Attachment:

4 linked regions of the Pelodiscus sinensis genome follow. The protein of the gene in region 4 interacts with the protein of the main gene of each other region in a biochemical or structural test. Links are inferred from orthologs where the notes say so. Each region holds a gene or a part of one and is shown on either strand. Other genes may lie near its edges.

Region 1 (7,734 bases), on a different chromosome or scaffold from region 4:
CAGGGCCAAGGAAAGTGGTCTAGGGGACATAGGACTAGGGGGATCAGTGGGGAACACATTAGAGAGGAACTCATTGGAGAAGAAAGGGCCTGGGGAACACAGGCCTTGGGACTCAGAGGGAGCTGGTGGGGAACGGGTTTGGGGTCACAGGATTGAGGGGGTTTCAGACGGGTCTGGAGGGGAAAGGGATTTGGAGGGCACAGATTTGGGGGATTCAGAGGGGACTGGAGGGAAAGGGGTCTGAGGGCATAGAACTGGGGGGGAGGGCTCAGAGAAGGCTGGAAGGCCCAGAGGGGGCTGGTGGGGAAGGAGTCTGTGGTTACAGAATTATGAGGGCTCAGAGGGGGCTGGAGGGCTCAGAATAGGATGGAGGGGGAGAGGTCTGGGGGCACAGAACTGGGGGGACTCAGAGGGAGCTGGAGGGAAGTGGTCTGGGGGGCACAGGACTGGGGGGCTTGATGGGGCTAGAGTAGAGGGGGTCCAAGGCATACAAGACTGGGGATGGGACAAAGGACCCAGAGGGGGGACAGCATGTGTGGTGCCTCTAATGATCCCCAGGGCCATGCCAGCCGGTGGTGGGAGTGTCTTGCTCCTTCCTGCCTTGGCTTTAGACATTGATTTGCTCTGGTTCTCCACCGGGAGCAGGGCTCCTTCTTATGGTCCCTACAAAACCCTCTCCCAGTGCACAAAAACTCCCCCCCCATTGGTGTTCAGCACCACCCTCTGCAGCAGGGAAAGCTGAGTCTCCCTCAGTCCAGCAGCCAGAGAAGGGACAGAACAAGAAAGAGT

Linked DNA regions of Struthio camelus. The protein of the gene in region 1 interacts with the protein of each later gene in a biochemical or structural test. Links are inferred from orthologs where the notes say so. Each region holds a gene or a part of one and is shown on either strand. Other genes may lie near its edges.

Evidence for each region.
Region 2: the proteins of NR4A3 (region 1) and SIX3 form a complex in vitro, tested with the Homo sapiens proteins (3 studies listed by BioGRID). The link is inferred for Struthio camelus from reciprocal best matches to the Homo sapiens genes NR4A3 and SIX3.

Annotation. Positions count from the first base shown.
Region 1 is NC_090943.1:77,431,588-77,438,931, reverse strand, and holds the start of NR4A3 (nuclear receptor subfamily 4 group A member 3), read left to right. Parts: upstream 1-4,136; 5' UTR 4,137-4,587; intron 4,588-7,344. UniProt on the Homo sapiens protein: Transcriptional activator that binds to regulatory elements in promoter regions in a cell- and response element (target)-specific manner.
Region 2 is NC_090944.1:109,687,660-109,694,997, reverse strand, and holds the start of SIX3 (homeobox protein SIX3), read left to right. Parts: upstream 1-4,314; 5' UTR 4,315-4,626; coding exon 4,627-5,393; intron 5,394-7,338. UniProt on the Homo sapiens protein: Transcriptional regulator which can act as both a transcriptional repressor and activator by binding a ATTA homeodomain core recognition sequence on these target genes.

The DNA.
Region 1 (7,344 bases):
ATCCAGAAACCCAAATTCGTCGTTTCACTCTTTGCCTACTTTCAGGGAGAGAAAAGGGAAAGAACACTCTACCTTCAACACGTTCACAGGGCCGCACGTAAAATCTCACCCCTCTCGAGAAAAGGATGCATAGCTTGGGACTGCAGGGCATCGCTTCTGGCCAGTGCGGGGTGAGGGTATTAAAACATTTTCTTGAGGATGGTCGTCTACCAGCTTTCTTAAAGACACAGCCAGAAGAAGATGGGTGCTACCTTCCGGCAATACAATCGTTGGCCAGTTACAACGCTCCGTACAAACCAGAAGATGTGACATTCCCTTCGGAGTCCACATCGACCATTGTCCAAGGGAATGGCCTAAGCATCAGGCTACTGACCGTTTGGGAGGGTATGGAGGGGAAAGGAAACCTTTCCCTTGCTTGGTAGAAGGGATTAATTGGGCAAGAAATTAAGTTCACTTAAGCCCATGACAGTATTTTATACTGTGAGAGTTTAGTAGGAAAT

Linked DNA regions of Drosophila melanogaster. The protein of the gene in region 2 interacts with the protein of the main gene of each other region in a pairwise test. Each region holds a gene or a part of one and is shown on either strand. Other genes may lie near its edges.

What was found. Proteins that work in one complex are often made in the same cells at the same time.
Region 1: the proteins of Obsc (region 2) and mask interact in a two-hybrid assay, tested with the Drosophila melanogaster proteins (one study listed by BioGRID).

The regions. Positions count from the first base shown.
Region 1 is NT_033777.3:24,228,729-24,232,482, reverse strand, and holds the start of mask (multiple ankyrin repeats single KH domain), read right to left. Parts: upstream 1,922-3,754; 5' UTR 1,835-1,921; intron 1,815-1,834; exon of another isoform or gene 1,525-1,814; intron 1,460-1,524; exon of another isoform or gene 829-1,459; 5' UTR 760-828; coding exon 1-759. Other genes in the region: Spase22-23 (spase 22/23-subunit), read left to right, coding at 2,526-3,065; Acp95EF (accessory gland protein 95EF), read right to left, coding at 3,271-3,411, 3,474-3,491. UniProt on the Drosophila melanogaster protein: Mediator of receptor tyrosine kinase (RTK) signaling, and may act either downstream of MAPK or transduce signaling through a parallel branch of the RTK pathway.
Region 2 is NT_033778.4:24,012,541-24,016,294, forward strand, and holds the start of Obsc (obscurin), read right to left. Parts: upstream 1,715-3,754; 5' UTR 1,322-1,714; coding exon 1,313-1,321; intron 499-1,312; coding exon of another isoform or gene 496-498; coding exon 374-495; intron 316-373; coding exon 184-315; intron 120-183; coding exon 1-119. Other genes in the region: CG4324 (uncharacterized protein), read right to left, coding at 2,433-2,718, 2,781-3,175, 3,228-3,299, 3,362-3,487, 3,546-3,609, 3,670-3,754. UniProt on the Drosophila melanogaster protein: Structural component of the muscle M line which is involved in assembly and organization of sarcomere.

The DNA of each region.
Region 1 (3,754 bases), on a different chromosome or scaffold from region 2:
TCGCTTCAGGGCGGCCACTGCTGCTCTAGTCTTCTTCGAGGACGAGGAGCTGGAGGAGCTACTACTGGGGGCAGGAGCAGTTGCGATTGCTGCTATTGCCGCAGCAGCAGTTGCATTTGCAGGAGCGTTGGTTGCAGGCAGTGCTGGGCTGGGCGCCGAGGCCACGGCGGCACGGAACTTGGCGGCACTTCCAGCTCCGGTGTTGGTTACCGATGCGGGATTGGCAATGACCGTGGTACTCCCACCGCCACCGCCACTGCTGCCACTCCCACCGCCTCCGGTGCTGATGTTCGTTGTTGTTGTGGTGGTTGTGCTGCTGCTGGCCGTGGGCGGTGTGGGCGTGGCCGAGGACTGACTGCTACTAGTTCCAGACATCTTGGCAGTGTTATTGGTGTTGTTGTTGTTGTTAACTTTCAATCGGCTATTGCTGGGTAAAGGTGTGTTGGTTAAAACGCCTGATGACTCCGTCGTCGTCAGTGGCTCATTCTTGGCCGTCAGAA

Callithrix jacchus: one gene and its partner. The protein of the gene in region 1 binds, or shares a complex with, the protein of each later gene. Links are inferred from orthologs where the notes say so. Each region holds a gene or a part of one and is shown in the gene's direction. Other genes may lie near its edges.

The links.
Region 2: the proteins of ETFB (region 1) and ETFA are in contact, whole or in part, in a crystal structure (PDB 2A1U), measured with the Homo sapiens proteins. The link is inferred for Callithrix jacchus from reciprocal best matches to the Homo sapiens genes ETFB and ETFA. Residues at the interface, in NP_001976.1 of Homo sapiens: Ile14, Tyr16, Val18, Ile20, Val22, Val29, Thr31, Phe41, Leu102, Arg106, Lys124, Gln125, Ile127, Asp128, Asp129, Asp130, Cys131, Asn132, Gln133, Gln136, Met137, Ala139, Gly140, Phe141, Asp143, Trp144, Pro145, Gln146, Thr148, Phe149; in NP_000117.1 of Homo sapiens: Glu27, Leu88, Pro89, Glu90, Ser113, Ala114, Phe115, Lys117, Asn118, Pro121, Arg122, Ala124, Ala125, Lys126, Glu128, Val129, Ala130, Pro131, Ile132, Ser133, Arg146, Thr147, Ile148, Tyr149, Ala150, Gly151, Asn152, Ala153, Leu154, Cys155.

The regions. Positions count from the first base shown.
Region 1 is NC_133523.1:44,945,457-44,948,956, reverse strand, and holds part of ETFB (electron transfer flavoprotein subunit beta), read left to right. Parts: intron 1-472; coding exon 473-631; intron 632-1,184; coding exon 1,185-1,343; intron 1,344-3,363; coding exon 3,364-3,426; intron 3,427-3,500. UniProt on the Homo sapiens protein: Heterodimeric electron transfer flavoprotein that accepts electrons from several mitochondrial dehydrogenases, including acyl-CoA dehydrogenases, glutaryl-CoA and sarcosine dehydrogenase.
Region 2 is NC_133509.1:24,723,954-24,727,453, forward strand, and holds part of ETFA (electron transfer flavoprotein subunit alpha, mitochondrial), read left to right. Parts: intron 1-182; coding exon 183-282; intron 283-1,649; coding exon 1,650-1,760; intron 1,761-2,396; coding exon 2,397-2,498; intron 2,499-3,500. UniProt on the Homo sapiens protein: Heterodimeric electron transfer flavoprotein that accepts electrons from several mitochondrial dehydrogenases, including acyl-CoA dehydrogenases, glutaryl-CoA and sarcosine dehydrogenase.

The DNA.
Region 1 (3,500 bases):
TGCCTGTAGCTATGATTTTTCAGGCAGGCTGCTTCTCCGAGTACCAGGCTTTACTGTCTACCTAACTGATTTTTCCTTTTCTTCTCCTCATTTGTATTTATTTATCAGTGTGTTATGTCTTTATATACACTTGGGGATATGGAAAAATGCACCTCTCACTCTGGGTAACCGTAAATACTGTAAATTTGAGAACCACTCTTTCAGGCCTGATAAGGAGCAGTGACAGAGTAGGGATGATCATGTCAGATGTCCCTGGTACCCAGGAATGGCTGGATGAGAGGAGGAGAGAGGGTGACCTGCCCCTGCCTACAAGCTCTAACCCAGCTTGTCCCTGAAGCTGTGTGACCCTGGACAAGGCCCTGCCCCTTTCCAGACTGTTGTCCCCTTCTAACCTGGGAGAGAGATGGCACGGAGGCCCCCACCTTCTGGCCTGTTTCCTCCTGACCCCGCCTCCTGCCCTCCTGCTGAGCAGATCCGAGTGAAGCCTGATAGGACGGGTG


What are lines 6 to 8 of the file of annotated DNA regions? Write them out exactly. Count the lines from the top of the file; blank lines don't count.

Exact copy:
Region 2: the proteins of NR4A3 (region 1) and SIX3 form a complex in vitro, tested with the Homo sapiens proteins (3 studies listed by BioGRID). The link is inferred for Struthio camelus from reciprocal best matches to the Homo sapiens genes NR4A3 and SIX3.

Annotation. Positions count from the first base shown.
Region 1 is NC_090943.1:77,431,588-77,438,931, reverse strand, and holds the start of NR4A3 (nuclear receptor subfamily 4 group A member 3), read left to right. Parts: upstream 1-4,136; 5' UTR 4,137-4,587; intron 4,588-7,344. UniProt on the Homo sapiens protein: Transcriptional activator that binds to regulatory elements in promoter regions in a cell- and response element (target)-specific manner.